According to more than one post-crash investigation, culture did play a role in the accident. The captain and his flight crew were Korean. One of the junior officers knew very well that something was wrong with the plane's approach, but he did not speak up. The studies suggested that this was because of the extremely rigid hierarchical structure of Korean society. Contradicting an elder, much less one who is a superior, is strongly discouraged in Korean culture, and Gladwell--who also discusses the crash of Avianca Flight 52 in his book—suggests that a pilot's cultural origin plays a bigger role than just about anything else when it comes to plane crashes.

On Geert Hofstede’s Power Distance Index, which gauges the extent to which those in positions of power are respected, the U.S. enjoys one of the lowest numbers in the world. In the U.S., inferiors routinely question the decisions of superiors (as any father of a teenager today can tell you), and are even encouraged to do so. This distance, however, widens significantly on board a ship where, as they say, “there can be only one captain”— and there is very good reason for this.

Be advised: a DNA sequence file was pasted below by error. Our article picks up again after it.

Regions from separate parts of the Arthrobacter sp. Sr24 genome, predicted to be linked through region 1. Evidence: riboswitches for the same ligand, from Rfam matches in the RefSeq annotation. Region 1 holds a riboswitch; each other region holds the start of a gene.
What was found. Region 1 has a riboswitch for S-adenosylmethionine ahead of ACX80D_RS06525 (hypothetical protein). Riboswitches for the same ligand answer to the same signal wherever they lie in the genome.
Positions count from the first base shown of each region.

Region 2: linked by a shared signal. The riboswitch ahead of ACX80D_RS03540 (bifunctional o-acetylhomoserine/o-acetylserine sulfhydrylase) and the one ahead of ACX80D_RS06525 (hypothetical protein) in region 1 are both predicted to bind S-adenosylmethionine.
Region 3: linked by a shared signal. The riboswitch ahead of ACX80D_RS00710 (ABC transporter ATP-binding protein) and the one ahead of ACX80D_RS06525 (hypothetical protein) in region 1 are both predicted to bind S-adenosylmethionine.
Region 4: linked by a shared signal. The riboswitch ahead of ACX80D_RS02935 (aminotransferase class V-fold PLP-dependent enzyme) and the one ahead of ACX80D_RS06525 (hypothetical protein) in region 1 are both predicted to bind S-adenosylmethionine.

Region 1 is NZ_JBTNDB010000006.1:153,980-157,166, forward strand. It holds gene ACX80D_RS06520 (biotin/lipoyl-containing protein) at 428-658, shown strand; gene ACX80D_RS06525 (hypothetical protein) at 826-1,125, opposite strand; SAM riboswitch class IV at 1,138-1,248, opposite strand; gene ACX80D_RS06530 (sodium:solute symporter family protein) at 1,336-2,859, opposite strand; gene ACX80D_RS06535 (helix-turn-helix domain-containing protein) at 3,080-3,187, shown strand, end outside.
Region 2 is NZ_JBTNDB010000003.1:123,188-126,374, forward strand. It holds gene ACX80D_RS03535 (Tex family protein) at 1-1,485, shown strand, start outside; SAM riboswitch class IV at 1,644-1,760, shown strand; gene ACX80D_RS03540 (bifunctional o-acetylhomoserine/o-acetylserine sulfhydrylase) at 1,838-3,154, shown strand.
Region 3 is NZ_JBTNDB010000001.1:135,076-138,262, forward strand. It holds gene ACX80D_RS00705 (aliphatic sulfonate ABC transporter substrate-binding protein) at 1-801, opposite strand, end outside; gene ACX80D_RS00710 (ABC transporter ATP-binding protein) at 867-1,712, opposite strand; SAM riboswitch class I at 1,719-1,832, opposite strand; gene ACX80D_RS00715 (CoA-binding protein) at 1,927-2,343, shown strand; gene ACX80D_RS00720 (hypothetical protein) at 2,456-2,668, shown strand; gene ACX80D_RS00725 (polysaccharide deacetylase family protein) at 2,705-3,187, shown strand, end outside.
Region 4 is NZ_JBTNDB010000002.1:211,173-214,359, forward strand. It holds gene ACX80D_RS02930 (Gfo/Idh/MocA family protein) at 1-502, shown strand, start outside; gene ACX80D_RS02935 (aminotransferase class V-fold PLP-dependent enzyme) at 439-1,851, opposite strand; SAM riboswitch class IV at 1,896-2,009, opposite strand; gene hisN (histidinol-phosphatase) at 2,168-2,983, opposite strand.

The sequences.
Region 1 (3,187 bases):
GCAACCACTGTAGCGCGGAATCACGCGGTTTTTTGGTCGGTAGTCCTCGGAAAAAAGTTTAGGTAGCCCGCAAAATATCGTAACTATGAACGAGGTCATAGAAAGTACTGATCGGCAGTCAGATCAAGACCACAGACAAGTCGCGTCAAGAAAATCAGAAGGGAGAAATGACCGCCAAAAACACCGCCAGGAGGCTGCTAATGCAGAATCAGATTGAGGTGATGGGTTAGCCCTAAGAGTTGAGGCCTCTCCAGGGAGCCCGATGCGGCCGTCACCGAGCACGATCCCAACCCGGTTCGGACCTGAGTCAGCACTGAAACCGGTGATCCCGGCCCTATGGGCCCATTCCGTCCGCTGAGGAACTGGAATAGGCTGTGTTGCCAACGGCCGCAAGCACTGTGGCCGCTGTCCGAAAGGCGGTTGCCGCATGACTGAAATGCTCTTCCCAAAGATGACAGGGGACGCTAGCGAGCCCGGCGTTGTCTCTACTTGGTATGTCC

Decisions on a ship often need to be made in a pinch, and in some cases, hesitation can be fatal. But many of the recent tragedies among recreational sailors seem to trace back to the “go” or “no-go" type of decision that Walbridge faced. Should we sail with this group of rally boats? Do we enter this port at night, or stay hove to off the coast? Do we reduce the watch from three to one?